Scholarship Instructions: Candidate’s Role Section

Scholarship Instructions: Candidate’s Role Section

Describe (in no more than 2 pages) the candidate’s scholarly work, with particular reference to its significance and importance for the field, in terms that are understandable to a Stanford faculty member outside the candidate’s field. If appropriate, comment on contemporary schools of thought in the field, its recent history, or other such contextual factors that might illuminate the candidate’s contribution. For example, describe the authorship practices of the candidate’s particular discipline, the contribution of the candidate to multi-authored publications listed in his or her CV, and the candidate’s contribution to the work as compared to the other authors, particularly former mentors. Include in the description an account of at least one specific work by the candidate and its impact or importance. Indicate the author of this statement, normally a member or members of the evaluation or search committee. (Please save your evaluation of the candidate for the “Evaluation of the Candidate” section below.)

Provide, for candidates who have just completed their graduate training and for whom the dissertation is the only significant completed scholarship, a statement from at least one member of the search committee who has read the candidate’s dissertation that describes it and states why it is significant.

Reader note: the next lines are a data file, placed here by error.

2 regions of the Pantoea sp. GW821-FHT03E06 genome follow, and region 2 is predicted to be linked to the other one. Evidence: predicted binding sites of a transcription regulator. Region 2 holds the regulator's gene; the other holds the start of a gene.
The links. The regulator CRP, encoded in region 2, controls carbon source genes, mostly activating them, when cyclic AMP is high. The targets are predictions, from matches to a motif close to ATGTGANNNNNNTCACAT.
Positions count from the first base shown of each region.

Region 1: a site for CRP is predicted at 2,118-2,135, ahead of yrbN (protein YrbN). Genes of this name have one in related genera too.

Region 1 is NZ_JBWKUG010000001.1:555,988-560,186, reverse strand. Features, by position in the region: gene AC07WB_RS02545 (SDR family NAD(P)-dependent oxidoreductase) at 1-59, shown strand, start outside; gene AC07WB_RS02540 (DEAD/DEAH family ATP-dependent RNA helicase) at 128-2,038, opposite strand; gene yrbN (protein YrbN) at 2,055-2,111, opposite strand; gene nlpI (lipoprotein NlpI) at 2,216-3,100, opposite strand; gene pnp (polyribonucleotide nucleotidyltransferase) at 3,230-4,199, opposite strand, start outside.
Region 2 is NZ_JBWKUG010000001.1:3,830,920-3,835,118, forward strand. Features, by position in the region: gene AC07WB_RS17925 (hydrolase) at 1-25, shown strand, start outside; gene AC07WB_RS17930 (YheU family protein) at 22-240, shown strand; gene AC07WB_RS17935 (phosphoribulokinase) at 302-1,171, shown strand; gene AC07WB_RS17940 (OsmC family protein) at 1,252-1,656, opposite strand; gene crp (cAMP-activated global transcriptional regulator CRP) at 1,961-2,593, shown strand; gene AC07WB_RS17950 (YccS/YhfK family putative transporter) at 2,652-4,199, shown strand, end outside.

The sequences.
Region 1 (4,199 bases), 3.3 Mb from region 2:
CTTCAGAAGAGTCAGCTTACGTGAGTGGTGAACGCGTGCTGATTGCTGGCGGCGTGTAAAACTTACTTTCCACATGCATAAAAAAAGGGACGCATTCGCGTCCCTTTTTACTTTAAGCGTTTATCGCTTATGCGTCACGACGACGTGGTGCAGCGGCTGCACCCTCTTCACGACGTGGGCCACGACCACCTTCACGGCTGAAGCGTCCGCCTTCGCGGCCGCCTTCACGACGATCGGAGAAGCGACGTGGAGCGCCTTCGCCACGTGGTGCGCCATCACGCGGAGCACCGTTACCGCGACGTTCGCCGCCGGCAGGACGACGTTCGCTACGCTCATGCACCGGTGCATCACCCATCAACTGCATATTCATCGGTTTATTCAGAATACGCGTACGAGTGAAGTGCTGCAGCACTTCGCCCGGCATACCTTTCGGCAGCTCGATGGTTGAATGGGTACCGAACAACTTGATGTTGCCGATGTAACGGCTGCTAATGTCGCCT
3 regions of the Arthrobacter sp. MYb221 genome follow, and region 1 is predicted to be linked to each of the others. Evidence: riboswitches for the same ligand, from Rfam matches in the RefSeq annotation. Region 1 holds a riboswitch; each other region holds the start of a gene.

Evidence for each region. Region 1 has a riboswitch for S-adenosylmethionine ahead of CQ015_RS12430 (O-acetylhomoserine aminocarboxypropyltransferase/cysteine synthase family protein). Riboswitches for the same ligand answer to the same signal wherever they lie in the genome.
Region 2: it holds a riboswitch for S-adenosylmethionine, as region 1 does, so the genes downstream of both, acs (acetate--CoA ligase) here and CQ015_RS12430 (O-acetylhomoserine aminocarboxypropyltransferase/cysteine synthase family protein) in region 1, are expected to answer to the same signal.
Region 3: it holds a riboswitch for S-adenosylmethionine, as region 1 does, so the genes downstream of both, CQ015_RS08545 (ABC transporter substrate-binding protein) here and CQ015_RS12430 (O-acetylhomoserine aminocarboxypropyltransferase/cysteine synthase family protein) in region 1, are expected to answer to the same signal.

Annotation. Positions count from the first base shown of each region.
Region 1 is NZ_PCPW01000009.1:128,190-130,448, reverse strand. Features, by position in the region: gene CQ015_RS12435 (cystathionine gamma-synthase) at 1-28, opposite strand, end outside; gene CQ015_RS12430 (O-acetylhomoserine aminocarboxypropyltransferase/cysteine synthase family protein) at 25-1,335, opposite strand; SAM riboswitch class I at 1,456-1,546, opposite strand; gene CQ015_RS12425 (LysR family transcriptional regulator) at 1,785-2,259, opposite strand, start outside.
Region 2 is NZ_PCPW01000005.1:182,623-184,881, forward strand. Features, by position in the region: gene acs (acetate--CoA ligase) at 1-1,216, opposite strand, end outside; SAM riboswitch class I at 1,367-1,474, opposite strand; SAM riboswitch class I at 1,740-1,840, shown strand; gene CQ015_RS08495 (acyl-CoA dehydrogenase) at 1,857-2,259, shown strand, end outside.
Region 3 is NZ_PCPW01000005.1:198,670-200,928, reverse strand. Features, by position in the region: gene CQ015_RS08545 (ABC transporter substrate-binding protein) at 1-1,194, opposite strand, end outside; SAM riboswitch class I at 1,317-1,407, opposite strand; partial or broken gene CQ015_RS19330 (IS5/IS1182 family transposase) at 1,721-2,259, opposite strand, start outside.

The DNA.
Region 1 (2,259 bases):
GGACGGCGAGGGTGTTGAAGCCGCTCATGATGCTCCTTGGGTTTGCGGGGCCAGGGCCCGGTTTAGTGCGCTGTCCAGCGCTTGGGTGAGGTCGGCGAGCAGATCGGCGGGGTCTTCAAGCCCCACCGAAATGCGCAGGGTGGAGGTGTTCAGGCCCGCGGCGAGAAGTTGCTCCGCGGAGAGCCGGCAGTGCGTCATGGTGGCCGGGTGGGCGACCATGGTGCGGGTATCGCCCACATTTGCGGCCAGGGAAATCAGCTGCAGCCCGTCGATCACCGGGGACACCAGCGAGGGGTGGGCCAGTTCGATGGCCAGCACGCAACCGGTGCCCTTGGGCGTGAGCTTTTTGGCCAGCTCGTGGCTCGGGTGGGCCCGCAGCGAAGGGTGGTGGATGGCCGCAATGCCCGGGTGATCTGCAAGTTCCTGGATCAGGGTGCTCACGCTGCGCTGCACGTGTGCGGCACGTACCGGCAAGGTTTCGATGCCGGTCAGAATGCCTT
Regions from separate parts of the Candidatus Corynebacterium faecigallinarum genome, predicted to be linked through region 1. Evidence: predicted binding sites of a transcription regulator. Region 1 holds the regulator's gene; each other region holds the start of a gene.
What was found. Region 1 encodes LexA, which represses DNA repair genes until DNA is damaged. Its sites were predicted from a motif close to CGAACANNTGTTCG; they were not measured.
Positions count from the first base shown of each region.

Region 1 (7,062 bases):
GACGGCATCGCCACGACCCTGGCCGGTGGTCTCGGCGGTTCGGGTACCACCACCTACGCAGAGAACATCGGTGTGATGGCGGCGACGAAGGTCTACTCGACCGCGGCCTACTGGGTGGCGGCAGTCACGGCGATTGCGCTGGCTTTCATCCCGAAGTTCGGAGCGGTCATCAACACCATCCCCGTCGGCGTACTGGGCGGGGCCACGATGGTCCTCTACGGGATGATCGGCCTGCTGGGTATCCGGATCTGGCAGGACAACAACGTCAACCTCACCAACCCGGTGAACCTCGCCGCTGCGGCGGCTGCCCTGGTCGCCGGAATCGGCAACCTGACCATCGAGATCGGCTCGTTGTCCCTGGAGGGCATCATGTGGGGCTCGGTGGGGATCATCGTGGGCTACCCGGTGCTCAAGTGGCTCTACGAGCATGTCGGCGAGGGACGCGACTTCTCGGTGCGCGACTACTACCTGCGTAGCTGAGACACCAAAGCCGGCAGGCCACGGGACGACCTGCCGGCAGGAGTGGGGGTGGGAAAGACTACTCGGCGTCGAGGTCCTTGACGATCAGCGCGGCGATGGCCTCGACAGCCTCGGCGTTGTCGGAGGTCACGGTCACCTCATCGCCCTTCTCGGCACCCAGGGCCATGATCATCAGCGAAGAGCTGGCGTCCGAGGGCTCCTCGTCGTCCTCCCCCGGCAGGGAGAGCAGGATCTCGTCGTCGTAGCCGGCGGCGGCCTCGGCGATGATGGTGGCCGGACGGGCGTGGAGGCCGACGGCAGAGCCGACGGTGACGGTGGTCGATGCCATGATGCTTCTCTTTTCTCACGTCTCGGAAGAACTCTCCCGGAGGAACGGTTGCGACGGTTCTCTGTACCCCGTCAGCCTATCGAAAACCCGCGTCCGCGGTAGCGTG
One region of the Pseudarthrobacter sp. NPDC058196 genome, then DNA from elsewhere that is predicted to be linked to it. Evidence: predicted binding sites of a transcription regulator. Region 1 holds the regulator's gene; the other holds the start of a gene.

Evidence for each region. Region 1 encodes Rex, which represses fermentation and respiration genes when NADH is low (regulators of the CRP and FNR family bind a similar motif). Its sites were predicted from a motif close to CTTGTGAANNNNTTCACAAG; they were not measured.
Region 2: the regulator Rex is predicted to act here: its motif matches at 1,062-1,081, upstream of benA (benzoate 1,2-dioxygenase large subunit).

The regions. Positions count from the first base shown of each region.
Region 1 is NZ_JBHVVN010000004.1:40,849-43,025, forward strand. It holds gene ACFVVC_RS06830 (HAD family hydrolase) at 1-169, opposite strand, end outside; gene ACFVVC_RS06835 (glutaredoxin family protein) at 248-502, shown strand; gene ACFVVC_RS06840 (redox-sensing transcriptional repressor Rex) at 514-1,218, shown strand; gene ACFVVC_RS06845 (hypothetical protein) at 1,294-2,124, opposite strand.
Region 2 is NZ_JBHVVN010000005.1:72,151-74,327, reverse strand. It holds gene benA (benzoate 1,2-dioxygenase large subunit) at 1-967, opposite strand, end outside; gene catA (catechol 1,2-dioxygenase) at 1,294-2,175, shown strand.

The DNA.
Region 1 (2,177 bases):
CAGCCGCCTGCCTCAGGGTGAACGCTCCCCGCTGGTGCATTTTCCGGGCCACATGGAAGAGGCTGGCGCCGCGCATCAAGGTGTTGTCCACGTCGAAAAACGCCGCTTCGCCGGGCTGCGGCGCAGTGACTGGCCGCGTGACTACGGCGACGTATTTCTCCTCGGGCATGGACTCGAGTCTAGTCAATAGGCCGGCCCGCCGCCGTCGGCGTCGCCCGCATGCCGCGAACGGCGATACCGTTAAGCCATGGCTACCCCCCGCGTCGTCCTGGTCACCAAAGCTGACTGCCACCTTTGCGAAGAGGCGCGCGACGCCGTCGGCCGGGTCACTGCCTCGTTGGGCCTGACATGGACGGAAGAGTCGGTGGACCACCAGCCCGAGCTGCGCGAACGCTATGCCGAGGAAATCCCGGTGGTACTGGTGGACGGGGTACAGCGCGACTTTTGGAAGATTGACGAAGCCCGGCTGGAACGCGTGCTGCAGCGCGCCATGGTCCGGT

Guidelines

  • The scholarship section narrative is written by a senior faculty member in the department who is not a co-author on any of the articles discussed. While it may be appropriate to request factual information from the candidate, it is not acceptable to use language directly from the candidate’s statement.
  • Write one paragraph summarizing the scholarly contributions of the candidate (e.g. area(s) of scientific inquiry, noteworthy discoveries, impact of work on other scientific investigation or clinical practice, any significant accomplishments from before the candidate’s current term at Stanford).
  • Discuss one specific work (usually a peer-reviewed article, usually first or senior authored) by the candidate.
  • Include a summary description of the work and the impact of the work on the field (such as effects on future investigation or clinical practice).
  • For reappointments and promotions, contributions from the candidate’s current term should be discussed. Please do not copy the scholarship section from a previous long form.
  • If the candidate’s role is not readily apparent (e.g. if the candidate is a middle author), a brief statement is provided explaining the candidate’s contributions. For example, “Dr. X helped design the experimental strategy, provided the final diagnosis for experimental specimens, assisted with the data analysis, and co-authored the manuscript”.
  • Note the author of the scholarship section narrative.